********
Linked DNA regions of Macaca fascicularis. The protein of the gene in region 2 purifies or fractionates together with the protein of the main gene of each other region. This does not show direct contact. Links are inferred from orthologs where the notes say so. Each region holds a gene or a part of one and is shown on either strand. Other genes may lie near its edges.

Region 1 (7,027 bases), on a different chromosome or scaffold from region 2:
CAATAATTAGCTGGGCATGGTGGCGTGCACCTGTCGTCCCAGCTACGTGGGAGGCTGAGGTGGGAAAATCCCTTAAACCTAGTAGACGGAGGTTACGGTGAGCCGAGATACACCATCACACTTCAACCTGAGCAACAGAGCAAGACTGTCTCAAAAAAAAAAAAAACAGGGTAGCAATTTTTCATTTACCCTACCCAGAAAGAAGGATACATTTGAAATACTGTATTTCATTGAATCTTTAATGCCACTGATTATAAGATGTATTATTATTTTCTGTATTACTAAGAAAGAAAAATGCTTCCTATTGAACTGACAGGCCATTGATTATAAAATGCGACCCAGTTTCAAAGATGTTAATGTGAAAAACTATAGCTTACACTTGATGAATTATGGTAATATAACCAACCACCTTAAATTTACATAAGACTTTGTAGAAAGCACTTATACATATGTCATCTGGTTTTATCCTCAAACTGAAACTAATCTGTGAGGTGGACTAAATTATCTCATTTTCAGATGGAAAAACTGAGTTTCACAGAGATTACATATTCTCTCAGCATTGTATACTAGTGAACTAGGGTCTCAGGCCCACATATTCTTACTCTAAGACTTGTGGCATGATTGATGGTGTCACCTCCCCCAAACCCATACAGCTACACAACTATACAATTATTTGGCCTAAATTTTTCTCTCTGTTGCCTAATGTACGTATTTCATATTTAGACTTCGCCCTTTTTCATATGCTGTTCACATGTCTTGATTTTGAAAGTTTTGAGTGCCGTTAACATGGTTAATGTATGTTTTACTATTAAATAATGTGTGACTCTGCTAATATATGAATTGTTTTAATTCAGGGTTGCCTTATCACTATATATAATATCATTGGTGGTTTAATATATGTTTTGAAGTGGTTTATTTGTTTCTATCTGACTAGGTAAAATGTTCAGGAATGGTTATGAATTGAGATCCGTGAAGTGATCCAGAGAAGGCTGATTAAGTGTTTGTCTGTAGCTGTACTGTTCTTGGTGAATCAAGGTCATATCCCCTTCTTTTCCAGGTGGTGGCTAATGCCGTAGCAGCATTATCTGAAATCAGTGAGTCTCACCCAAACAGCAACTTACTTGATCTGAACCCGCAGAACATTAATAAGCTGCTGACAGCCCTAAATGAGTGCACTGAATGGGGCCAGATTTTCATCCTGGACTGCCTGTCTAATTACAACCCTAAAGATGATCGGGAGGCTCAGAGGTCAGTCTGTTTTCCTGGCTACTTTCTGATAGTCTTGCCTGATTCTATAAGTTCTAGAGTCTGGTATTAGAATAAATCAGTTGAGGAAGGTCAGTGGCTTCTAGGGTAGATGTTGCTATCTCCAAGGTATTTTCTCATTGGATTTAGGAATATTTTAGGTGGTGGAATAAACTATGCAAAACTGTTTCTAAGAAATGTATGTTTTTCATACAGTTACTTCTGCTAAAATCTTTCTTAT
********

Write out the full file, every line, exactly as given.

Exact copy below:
Linked DNA regions of Macaca fascicularis. The protein of the gene in region 2 purifies or fractionates together with the protein of the main gene of each other region. This does not show direct contact. Links are inferred from orthologs where the notes say so. Each region holds a gene or a part of one and is shown on either strand. Other genes may lie near its edges.

Region 1 (7,027 bases), on a different chromosome or scaffold from region 2:
CAATAATTAGCTGGGCATGGTGGCGTGCACCTGTCGTCCCAGCTACGTGGGAGGCTGAGGTGGGAAAATCCCTTAAACCTAGTAGACGGAGGTTACGGTGAGCCGAGATACACCATCACACTTCAACCTGAGCAACAGAGCAAGACTGTCTCAAAAAAAAAAAAAACAGGGTAGCAATTTTTCATTTACCCTACCCAGAAAGAAGGATACATTTGAAATACTGTATTTCATTGAATCTTTAATGCCACTGATTATAAGATGTATTATTATTTTCTGTATTACTAAGAAAGAAAAATGCTTCCTATTGAACTGACAGGCCATTGATTATAAAATGCGACCCAGTTTCAAAGATGTTAATGTGAAAAACTATAGCTTACACTTGATGAATTATGGTAATATAACCAACCACCTTAAATTTACATAAGACTTTGTAGAAAGCACTTATACATATGTCATCTGGTTTTATCCTCAAACTGAAACTAATCTGTGAGGTGGACTAAATTATCTCATTTTCAGATGGAAAAACTGAGTTTCACAGAGATTACATATTCTCTCAGCATTGTATACTAGTGAACTAGGGTCTCAGGCCCACATATTCTTACTCTAAGACTTGTGGCATGATTGATGGTGTCACCTCCCCCAAACCCATACAGCTACACAACTATACAATTATTTGGCCTAAATTTTTCTCTCTGTTGCCTAATGTACGTATTTCATATTTAGACTTCGCCCTTTTTCATATGCTGTTCACATGTCTTGATTTTGAAAGTTTTGAGTGCCGTTAACATGGTTAATGTATGTTTTACTATTAAATAATGTGTGACTCTGCTAATATATGAATTGTTTTAATTCAGGGTTGCCTTATCACTATATATAATATCATTGGTGGTTTAATATATGTTTTGAAGTGGTTTATTTGTTTCTATCTGACTAGGTAAAATGTTCAGGAATGGTTATGAATTGAGATCCGTGAAGTGATCCAGAGAAGGCTGATTAAGTGTTTGTCTGTAGCTGTACTGTTCTTGGTGAATCAAGGTCATATCCCCTTCTTTTCCAGGTGGTGGCTAATGCCGTAGCAGCATTATCTGAAATCAGTGAGTCTCACCCAAACAGCAACTTACTTGATCTGAACCCGCAGAACATTAATAAGCTGCTGACAGCCCTAAATGAGTGCACTGAATGGGGCCAGATTTTCATCCTGGACTGCCTGTCTAATTACAACCCTAAAGATGATCGGGAGGCTCAGAGGTCAGTCTGTTTTCCTGGCTACTTTCTGATAGTCTTGCCTGATTCTATAAGTTCTAGAGTCTGGTATTAGAATAAATCAGTTGAGGAAGGTCAGTGGCTTCTAGGGTAGATGTTGCTATCTCCAAGGTATTTTCTCATTGGATTTAGGAATATTTTAGGTGGTGGAATAAACTATGCAAAACTGTTTCTAAGAAATGTATGTTTTTCATACAGTTACTTCTGCTAAAATCTTTCTTAT